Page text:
Sound of the Underground

The anarchist USA publisher PM Press tell us what motivates them to publish books which are “progressive, unabashedly lefty and even revolutionary”.

By Martin Cornwell
June 14th, 2014

PM Press was co-founded in 2007 by Ramsey Kanaan, a veteran of the ‘70s punk rock scene and organiser of anarchist book fairs. Based in Oakland, California, it’s a hard-working and fiercely independent operation whose range of output is as broad as its motivation is singular. A browse of its online store shows not just the publisher’s staple stock of literature and non-fiction books, but much else besides. Graphic novels, CDs, videos and DVDs, and even PM-branded merchandise such as posters and T-shirts are all up for grabs. It might all seem a bit muddled if it weren’t for the political and creative idealism that threads it all together.

“A radical spirit is crucial,” Kanaan tells me during a visit to London to promote Futures, the new novel by John Barker, “but so is an enquiring mind, and an accessible writing style. In one sense, it’s a given that we publish books that are progressive, unabashedly lefty and even revolutionary. But more than that, we strive to actually publish and disseminate really good books, content-wise and aesthetically.”

Kanaan seems relaxed about describing PM as an anarchist project, and I’m glad about that. ‘Anarchy’ must be one of the most misunderstood and misapplied words in the English language. Practically speaking, anarchism has very little to do with the stereotypical images of wanton destruction (although, like all stereotypes, it may contain an unfortunate grain of truth; Churchill’s statue didn’t give itself that green mohawk). More often it’s about co-operation, self-reliance and freedom from traditional organisational systems—in this case, freedom from the corporate publishing industry.

“As someone who came out of the punk/so called DIY underground, I agree absolutely,” says Kanaan. “DIY, of course, is a complete misnomer, since we weren’t—and aren’t—doing it ourselves. We’re actually doing it together, in concert with others. We like good old fashioned concepts like solidarity and mutual aid. PM Press is a political project as much as a literary one, so we’re as much a reaction to capitalism and the state as we are to the legion of negatives involved in corporate publishing.”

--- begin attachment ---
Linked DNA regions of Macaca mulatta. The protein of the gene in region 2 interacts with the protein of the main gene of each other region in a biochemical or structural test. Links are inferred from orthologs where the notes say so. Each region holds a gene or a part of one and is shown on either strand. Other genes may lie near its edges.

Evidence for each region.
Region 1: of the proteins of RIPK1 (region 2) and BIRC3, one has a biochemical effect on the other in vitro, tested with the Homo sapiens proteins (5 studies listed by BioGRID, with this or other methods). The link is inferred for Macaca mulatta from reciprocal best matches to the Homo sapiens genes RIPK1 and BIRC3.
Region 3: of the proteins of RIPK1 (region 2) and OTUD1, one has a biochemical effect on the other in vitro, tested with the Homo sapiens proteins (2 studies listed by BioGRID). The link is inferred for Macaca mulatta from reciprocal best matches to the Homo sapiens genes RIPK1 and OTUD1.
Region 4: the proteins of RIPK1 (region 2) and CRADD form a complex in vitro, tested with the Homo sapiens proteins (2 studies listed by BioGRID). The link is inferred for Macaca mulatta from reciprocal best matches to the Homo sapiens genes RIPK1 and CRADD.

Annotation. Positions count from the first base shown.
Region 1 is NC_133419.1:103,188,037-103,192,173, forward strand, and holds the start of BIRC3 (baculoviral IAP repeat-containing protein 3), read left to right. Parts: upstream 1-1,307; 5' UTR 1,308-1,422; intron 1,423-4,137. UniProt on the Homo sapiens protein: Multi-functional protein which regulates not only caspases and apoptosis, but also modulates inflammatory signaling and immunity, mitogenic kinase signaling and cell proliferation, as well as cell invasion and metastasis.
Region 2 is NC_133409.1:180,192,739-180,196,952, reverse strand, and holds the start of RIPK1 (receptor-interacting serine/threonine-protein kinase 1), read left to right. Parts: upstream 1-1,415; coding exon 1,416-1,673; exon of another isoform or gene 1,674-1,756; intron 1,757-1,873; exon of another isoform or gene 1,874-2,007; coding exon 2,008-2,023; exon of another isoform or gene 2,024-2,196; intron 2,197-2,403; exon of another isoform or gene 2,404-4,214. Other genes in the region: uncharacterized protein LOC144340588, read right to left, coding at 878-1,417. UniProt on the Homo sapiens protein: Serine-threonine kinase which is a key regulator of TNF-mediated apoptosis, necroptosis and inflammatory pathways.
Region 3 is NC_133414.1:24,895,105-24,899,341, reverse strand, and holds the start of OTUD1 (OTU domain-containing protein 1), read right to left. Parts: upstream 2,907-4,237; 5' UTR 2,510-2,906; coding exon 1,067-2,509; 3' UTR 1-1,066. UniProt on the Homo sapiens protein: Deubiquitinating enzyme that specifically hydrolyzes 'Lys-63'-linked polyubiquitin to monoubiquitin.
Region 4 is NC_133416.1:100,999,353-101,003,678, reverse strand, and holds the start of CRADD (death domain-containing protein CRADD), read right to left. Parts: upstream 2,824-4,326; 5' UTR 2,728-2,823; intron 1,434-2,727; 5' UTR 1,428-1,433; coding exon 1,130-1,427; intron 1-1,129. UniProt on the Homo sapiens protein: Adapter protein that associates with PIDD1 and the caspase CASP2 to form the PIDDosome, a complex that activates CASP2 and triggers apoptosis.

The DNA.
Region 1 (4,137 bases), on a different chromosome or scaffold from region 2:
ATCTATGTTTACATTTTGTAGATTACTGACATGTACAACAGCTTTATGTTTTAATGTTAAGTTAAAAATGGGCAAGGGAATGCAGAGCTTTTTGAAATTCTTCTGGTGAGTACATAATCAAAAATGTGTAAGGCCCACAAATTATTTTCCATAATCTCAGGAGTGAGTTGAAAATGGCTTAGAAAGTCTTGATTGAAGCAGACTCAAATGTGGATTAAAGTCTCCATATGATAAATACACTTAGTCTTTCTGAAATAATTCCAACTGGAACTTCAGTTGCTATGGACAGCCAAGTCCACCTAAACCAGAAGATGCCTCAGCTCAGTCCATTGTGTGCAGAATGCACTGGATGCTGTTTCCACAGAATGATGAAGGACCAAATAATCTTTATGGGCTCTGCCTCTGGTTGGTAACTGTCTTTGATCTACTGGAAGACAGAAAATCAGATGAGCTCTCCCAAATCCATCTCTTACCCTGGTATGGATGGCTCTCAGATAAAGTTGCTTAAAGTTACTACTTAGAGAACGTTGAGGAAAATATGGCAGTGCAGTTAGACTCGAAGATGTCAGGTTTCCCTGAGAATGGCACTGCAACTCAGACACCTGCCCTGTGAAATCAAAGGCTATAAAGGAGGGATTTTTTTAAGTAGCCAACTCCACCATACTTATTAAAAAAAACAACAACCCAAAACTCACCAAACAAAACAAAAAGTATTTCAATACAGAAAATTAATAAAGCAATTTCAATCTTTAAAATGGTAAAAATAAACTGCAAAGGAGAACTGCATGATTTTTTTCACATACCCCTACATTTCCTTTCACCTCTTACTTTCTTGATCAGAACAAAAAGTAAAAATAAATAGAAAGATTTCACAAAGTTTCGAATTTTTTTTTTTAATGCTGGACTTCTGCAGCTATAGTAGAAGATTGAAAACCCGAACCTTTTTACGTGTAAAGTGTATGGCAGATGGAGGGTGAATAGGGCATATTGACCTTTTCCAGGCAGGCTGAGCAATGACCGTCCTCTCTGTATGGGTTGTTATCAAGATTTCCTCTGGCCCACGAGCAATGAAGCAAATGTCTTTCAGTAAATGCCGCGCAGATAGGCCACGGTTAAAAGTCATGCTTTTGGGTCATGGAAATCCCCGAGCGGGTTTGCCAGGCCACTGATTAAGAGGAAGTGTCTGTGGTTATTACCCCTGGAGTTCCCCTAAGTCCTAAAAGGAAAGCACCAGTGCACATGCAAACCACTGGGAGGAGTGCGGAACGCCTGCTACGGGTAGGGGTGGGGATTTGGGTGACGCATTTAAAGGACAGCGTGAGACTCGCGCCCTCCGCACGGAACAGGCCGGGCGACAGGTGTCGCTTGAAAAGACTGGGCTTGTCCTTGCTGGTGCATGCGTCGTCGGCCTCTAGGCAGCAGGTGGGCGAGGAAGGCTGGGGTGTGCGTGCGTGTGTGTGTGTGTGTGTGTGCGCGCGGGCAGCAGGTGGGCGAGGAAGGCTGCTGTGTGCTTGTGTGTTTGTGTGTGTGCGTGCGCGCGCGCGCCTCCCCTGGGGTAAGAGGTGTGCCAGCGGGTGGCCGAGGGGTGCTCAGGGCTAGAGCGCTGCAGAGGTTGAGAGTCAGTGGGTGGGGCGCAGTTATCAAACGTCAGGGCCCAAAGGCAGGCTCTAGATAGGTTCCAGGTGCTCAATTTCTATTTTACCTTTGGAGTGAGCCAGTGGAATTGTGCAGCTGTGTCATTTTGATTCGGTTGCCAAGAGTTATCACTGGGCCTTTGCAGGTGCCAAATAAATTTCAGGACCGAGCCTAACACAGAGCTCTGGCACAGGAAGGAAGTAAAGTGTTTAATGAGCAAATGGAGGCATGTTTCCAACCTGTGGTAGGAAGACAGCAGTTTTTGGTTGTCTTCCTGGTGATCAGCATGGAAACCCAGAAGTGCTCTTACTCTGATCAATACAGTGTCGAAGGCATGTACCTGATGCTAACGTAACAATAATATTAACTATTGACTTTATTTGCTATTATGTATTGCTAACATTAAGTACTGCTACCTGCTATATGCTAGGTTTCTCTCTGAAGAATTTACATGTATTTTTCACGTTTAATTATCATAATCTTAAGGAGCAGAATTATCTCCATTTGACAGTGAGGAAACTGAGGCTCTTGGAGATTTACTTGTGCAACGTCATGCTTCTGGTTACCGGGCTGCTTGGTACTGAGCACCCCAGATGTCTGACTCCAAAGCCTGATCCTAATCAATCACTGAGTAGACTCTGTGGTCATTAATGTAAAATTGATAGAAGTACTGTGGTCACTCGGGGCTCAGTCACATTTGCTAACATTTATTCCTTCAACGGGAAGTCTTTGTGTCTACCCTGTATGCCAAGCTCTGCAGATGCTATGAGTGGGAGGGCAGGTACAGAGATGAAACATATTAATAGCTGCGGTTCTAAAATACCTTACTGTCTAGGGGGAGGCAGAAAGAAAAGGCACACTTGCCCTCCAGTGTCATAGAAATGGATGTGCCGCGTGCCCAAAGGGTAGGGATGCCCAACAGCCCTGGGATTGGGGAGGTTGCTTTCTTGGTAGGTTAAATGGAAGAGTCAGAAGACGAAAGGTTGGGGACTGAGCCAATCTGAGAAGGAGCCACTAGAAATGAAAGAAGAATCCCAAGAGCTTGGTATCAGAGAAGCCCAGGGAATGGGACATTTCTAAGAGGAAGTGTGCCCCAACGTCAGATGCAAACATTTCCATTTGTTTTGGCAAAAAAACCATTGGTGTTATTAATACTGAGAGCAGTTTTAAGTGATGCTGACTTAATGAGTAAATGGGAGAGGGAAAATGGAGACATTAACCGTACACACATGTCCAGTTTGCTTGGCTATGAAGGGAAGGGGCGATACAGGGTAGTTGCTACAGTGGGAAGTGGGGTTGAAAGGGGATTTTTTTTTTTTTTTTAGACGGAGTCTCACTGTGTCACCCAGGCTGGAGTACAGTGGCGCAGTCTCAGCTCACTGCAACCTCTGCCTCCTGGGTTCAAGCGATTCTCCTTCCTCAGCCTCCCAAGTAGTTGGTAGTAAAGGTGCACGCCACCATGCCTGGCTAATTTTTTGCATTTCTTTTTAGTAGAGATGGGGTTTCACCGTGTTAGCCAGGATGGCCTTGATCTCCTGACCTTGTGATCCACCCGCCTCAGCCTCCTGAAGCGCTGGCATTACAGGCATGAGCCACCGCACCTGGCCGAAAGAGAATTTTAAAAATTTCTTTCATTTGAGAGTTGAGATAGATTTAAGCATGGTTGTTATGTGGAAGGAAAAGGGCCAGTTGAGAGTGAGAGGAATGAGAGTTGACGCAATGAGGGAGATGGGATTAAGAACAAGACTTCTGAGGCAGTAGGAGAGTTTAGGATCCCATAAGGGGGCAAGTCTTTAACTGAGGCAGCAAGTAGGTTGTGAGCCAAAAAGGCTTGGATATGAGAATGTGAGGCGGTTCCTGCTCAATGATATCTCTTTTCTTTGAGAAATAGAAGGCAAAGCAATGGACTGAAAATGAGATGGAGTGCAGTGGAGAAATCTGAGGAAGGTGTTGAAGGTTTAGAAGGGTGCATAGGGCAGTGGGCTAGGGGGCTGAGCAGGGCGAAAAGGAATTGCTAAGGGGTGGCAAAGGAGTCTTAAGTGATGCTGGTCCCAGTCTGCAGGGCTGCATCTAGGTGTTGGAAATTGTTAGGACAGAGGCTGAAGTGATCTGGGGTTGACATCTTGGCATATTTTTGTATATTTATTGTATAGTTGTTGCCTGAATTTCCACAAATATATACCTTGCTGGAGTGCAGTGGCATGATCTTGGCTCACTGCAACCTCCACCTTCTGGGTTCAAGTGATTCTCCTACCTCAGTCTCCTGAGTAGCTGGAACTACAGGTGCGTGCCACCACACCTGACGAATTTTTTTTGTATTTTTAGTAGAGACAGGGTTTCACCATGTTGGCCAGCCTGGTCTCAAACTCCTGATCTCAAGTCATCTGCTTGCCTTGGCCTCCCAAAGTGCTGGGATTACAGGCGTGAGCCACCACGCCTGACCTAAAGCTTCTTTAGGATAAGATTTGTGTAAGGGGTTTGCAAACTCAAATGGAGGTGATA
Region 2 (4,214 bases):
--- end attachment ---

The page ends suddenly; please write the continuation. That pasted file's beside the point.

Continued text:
With its rejection of profit as motive, it’s safe to assume that PM can’t offer its authors the kind of eye-watering advances that are still occasionally forked out by the big publishing houses. But that doesn’t mean it’s in any way an amateur outfit. In accordance with its aesthetic concerns, PM’s books are finely-crafted artefacts in their own right. They often also feature the work of major mainstream authors: I discovered PM through The Wild Girls by Ursula le Guin, who is one of the most important writers of the last fifty years in any genre.

Despite existing as a kind of antidote to traditional publishing, PM faces the same challenges as the rest of the industry. Kanaan is very aware of this. “Undoubtedly, in this age of hyperlinks, texts, short attention spans and instant gratification, not only is reading and writing increasingly an anachronism, but in particular, long-form reading and study is an endangered species.”

But, equally, the combination of pragmatism and idealism that has got them this far means he’s optimistic about PM’s future. He describes the job of a good publisher as “editorial and curatorial”—a crucial service in a world where self-publishing, while democratising the creative process, also drops the reader in an unnavigable sea of content. As Kanaan puts it, “we help produce the nuggets of the good stuff, amongst an ocean of garbage, and help make them known.”